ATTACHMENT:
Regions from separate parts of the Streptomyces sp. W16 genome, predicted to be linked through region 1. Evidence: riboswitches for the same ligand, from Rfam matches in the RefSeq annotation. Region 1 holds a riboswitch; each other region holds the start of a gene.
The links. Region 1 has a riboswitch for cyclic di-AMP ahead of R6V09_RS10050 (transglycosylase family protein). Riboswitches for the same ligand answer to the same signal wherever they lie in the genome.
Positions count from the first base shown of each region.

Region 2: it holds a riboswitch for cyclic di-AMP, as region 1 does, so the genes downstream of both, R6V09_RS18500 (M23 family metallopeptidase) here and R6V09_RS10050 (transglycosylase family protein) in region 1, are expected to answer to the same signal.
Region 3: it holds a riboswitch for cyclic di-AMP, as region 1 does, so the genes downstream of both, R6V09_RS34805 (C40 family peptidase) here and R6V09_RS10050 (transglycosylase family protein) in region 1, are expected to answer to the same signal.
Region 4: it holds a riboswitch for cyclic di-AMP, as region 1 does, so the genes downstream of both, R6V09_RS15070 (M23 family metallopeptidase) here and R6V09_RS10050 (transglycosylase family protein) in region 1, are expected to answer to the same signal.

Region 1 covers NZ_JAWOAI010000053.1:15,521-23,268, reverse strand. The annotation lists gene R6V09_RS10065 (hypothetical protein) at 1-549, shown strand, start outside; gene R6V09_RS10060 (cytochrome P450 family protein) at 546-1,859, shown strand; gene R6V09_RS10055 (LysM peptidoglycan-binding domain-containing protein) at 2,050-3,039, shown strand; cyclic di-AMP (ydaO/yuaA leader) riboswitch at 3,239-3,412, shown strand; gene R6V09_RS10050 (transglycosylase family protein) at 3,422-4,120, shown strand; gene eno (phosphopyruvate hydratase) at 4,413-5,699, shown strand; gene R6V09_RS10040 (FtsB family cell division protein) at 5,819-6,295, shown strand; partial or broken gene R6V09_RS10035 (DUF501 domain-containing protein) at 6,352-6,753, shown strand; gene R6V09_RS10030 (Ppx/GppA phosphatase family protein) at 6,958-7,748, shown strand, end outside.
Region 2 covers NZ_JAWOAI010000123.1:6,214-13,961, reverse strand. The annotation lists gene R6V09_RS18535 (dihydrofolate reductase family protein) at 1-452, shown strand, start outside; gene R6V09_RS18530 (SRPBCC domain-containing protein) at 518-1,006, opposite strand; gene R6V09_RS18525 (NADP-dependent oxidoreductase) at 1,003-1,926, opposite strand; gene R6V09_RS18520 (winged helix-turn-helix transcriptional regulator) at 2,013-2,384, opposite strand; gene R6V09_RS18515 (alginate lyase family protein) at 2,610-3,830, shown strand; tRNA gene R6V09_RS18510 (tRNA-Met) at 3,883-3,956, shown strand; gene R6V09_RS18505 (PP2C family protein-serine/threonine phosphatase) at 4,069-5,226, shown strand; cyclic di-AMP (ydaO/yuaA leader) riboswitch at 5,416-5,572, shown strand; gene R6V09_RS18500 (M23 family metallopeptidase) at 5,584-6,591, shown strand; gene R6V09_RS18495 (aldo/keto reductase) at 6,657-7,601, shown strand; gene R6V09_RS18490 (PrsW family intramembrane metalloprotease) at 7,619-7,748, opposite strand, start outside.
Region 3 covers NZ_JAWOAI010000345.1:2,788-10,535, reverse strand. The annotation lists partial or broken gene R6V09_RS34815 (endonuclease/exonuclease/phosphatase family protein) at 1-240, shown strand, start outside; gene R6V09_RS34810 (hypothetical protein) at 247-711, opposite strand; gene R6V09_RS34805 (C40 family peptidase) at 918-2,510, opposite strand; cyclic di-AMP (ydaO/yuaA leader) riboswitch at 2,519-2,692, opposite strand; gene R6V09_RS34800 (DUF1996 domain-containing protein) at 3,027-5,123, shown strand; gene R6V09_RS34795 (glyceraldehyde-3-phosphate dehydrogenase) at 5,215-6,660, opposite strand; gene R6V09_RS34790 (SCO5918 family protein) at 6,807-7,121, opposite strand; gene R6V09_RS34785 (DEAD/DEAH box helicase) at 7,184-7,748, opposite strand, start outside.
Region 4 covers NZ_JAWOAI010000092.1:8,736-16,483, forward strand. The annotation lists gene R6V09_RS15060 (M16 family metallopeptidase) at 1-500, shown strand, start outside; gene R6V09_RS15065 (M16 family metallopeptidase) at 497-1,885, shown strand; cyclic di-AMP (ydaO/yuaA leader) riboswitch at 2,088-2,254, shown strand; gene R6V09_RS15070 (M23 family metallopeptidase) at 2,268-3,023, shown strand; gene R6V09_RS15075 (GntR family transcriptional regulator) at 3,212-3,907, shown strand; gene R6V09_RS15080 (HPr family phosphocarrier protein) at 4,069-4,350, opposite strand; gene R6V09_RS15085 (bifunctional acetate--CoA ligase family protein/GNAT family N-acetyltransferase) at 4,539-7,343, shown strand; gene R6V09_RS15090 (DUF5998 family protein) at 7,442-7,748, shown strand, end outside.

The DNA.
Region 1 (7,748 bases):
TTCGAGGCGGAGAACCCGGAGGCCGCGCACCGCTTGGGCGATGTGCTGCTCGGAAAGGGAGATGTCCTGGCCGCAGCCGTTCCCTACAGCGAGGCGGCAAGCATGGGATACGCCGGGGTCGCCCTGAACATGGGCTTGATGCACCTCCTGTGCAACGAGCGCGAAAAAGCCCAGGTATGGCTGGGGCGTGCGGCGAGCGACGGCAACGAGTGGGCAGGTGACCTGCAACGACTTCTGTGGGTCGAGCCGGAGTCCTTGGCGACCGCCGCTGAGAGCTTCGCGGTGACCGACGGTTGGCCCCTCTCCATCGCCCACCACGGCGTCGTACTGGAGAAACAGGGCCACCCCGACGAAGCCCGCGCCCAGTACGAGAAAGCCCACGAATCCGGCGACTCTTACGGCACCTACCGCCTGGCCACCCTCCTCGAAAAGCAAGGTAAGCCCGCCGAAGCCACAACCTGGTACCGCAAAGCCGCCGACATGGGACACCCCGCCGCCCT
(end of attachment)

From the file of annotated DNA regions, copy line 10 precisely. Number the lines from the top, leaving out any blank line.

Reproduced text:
Region 4 covers NZ_JAWOAI010000092.1:8,736-16,483, forward strand. The annotation lists gene R6V09_RS15060 (M16 family metallopeptidase) at 1-500, shown strand, start outside; gene R6V09_RS15065 (M16 family metallopeptidase) at 497-1,885, shown strand; cyclic di-AMP (ydaO/yuaA leader) riboswitch at 2,088-2,254, shown strand; gene R6V09_RS15070 (M23 family metallopeptidase) at 2,268-3,023, shown strand; gene R6V09_RS15075 (GntR family transcriptional regulator) at 3,212-3,907, shown strand; gene R6V09_RS15080 (HPr family phosphocarrier protein) at 4,069-4,350, opposite strand; gene R6V09_RS15085 (bifunctional acetate--CoA ligase family protein/GNAT family N-acetyltransferase) at 4,539-7,343, shown strand; gene R6V09_RS15090 (DUF5998 family protein) at 7,442-7,748, shown strand, end outside.